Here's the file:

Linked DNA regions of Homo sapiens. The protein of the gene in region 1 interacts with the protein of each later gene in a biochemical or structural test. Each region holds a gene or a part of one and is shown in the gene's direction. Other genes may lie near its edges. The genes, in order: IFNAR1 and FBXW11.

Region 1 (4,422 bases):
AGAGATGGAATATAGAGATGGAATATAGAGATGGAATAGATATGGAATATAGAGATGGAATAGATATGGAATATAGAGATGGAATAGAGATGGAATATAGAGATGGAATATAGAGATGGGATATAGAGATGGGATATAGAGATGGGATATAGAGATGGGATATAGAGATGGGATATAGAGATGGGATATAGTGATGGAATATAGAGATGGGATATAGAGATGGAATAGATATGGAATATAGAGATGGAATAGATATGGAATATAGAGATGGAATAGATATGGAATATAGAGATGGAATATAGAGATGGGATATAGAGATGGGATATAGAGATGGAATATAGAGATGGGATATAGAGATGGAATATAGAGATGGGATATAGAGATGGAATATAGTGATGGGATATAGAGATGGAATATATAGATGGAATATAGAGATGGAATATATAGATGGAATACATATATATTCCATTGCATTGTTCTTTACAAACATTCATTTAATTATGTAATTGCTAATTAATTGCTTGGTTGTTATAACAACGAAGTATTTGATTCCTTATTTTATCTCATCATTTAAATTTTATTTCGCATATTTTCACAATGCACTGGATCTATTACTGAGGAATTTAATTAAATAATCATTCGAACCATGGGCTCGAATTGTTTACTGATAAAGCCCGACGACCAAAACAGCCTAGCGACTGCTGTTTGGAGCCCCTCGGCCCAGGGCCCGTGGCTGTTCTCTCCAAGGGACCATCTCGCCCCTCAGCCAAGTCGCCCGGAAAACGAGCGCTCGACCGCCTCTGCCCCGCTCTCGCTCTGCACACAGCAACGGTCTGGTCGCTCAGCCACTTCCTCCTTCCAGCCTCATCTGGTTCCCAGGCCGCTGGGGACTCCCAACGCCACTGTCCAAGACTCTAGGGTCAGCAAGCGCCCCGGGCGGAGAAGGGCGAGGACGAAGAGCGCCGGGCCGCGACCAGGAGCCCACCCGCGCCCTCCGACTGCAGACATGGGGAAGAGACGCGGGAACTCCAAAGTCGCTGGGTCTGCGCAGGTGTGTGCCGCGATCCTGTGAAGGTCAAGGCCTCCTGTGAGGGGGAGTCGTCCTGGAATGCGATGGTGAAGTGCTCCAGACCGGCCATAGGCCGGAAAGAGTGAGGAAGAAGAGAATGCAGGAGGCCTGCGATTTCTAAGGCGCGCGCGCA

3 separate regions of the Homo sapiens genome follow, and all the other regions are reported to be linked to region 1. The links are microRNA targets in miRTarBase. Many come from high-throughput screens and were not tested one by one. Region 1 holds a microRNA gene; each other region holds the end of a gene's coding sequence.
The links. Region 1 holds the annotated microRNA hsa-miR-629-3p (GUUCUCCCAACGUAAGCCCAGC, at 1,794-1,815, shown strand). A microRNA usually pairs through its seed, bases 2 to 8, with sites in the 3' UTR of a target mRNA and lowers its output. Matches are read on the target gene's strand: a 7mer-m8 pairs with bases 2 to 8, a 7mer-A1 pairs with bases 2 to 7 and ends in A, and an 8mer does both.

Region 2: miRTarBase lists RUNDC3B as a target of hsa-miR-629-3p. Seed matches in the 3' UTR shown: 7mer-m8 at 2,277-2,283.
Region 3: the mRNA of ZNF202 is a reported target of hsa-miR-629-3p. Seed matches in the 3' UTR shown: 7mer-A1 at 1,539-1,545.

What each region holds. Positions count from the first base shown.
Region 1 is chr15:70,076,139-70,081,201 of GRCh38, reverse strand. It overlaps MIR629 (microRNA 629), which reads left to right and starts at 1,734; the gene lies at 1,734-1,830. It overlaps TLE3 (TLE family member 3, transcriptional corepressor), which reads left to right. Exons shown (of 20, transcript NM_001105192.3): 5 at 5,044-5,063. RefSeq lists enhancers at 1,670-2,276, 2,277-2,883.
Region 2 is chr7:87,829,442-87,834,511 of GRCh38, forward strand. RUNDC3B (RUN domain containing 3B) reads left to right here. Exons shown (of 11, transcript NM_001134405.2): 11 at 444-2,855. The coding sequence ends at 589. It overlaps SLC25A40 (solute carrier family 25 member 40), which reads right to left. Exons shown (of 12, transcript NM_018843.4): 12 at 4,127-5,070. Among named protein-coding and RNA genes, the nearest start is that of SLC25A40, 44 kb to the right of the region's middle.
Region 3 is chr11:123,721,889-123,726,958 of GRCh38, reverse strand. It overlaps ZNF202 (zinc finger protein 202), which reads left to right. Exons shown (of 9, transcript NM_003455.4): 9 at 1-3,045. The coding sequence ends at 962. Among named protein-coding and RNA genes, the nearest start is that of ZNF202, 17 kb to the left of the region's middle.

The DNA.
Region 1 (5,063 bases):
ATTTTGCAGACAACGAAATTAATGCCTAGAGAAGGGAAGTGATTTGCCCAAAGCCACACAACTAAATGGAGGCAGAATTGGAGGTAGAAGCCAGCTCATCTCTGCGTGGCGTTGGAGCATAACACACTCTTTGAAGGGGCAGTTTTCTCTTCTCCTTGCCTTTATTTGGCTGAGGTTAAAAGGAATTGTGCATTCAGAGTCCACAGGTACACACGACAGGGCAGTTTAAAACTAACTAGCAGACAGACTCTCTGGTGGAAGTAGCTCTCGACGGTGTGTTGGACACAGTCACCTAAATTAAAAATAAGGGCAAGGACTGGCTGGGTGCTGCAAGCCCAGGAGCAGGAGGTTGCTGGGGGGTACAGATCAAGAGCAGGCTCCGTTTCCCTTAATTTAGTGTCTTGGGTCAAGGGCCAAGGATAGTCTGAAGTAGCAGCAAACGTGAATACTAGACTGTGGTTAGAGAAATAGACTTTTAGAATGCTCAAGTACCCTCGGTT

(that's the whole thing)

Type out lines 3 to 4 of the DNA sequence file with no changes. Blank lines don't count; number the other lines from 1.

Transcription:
AGAGATGGAATATAGAGATGGAATATAGAGATGGAATAGATATGGAATATAGAGATGGAATAGATATGGAATATAGAGATGGAATAGAGATGGAATATAGAGATGGAATATAGAGATGGGATATAGAGATGGGATATAGAGATGGGATATAGAGATGGGATATAGAGATGGGATATAGAGATGGGATATAGTGATGGAATATAGAGATGGGATATAGAGATGGAATAGATATGGAATATAGAGATGGAATAGATATGGAATATAGAGATGGAATAGATATGGAATATAGAGATGGAATATAGAGATGGGATATAGAGATGGGATATAGAGATGGAATATAGAGATGGGATATAGAGATGGAATATAGAGATGGGATATAGAGATGGAATATAGTGATGGGATATAGAGATGGAATATATAGATGGAATATAGAGATGGAATATATAGATGGAATACATATATATTCCATTGCATTGTTCTTTACAAACATTCATTTAATTATGTAATTGCTAATTAATTGCTTGGTTGTTATAACAACGAAGTATTTGATTCCTTATTTTATCTCATCATTTAAATTTTATTTCGCATATTTTCACAATGCACTGGATCTATTACTGAGGAATTTAATTAAATAATCATTCGAACCATGGGCTCGAATTGTTTACTGATAAAGCCCGACGACCAAAACAGCCTAGCGACTGCTGTTTGGAGCCCCTCGGCCCAGGGCCCGTGGCTGTTCTCTCCAAGGGACCATCTCGCCCCTCAGCCAAGTCGCCCGGAAAACGAGCGCTCGACCGCCTCTGCCCCGCTCTCGCTCTGCACACAGCAACGGTCTGGTCGCTCAGCCACTTCCTCCTTCCAGCCTCATCTGGTTCCCAGGCCGCTGGGGACTCCCAACGCCACTGTCCAAGACTCTAGGGTCAGCAAGCGCCCCGGGCGGAGAAGGGCGAGGACGAAGAGCGCCGGGCCGCGACCAGGAGCCCACCCGCGCCCTCCGACTGCAGACATGGGGAAGAGACGCGGGAACTCCAAAGTCGCTGGGTCTGCGCAGGTGTGTGCCGCGATCCTGTGAAGGTCAAGGCCTCCTGTGAGGGGGAGTCGTCCTGGAATGCGATGGTGAAGTGCTCCAGACCGGCCATAGGCCGGAAAGAGTGAGGAAGAAGAGAATGCAGGAGGCCTGCGATTTCTAAGGCGCGCGCGCA

3 separate regions of the Homo sapiens genome follow, and all the other regions are reported to be linked to region 1. The links are microRNA targets in miRTarBase. Many come from high-throughput screens and were not tested one by one. Region 1 holds a microRNA gene; each other region holds the end of a gene's coding sequence.